Those into muscle would be especially pleased. I love looking at these cars straight on, they have such character from this perspective. As someone who isn’t too big on muscle cars, I can’t help but find the vivid colors and slick design of old Mopar cars alluring.
How great is Plum Crazy purple? I honestly wish it was available on more cars, I think it looks brilliant.
There were also a number of hot rods that really caught my eye – especially lowboys like this. I just love the way they sit and would love a shot at driving one. I bet it’s a lot of fun.
I also had a moment with this Packard One Twenty. Restorations like this usually aren’t my style, but something about this one really did it for me.
Everything has been modified just enough – a really clean job. I’d love to shoot it somewhere where the light is a little more friendly.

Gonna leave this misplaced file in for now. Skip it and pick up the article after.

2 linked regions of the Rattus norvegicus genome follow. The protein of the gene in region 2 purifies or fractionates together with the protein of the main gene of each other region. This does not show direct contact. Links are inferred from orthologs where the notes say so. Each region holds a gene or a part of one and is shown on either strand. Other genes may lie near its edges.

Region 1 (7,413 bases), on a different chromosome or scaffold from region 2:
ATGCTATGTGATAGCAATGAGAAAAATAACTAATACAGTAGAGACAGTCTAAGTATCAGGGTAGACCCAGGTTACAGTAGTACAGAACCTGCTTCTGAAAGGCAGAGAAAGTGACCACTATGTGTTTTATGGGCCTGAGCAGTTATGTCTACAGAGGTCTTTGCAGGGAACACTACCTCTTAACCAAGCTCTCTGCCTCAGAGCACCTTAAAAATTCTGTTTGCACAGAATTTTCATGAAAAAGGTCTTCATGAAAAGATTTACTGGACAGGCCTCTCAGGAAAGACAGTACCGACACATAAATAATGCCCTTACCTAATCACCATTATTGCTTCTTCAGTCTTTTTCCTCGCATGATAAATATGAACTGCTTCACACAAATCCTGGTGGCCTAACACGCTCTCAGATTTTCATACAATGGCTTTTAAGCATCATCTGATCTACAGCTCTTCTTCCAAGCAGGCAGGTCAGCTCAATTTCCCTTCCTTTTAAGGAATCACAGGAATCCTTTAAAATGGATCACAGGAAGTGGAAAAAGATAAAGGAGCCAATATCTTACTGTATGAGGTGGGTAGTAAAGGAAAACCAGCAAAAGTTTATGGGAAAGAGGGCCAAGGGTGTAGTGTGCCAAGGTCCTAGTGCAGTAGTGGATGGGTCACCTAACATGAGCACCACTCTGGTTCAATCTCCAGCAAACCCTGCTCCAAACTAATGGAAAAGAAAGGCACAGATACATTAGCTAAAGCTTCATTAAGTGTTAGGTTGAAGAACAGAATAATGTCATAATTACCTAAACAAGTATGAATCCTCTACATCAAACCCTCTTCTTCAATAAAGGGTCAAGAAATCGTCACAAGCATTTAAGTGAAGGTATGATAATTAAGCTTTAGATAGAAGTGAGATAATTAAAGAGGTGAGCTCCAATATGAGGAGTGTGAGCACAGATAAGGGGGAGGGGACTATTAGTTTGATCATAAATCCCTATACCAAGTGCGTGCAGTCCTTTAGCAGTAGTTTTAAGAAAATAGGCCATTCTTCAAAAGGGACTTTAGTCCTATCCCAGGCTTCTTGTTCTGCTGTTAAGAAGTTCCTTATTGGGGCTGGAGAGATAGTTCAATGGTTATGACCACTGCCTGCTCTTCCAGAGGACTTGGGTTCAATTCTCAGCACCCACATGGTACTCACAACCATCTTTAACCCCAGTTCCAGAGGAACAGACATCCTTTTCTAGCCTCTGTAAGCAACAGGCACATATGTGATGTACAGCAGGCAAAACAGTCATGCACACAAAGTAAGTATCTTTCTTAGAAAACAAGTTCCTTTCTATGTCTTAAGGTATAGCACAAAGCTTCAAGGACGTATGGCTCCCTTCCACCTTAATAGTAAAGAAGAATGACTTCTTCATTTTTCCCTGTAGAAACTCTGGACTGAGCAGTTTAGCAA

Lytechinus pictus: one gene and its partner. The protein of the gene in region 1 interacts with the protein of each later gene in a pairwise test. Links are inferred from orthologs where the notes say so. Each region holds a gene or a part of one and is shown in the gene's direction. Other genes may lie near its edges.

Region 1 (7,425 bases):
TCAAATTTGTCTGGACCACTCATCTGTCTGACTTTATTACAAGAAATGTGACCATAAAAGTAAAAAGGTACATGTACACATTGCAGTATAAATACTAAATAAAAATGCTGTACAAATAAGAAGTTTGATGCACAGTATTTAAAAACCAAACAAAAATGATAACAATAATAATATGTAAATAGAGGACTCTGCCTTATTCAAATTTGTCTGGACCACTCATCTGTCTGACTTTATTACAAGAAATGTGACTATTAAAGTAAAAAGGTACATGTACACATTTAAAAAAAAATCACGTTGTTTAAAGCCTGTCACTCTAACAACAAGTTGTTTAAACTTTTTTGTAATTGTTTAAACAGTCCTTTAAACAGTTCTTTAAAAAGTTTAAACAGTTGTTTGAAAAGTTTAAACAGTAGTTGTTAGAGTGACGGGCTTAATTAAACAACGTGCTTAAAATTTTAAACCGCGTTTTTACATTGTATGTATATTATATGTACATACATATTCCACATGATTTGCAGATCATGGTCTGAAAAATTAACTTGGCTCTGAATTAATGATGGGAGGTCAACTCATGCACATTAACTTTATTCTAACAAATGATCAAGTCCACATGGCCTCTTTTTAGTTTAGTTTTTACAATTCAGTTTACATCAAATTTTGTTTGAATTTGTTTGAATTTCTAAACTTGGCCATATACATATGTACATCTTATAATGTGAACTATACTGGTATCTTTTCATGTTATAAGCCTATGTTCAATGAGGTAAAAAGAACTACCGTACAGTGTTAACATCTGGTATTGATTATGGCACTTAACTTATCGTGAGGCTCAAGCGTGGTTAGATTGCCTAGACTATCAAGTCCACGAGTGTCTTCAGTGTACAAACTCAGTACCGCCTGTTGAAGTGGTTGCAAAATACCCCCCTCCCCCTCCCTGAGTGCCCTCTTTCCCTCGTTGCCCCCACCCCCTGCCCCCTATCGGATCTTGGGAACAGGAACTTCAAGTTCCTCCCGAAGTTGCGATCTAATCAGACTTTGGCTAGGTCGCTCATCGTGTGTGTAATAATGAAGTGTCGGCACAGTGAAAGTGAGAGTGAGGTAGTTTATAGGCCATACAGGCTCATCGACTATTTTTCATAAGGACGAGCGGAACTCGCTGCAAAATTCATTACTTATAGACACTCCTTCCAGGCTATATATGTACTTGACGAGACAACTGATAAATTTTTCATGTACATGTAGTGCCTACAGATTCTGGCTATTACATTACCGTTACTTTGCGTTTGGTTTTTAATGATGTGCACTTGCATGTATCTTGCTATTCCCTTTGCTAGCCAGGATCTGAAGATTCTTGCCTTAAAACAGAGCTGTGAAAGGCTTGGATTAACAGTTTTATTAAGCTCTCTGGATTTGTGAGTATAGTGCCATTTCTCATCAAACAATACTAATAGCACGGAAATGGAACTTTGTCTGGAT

It’s not all classics floating around B-J though, and this Ferrari 575 GTC racecar was one of the more interesting modern cars present. It’s always cool to see the track-only counterparts of Ferrari’s elegant road-going GT cars. The racing version of the 575 is particularly aggressively styled.
Another car that I was lucky enough to encounter outdoors away from the bigger crowds was one of the stars of the show – Carroll Shelby’s own Super Snake. For those unaware, the Super Snake is a high-horsepower version of the already dangerously-fast Shelby Cobra. As you can imagine, it was quite potent. Shelby only made two and pretty much just for a laugh.
Another car touched by the hands of Shelby – and one of the more popular cars at auction – was the Ford GT. The GT is a personal favorite of mine for many reasons, and I’m certainly not the only one who sees value in these cars.
GTs are currently trading hands for close to double what they were originally sold for when they came out in 2004, and often more. Their values show no sign of slowing though, so now might be the time to buy if you have the means!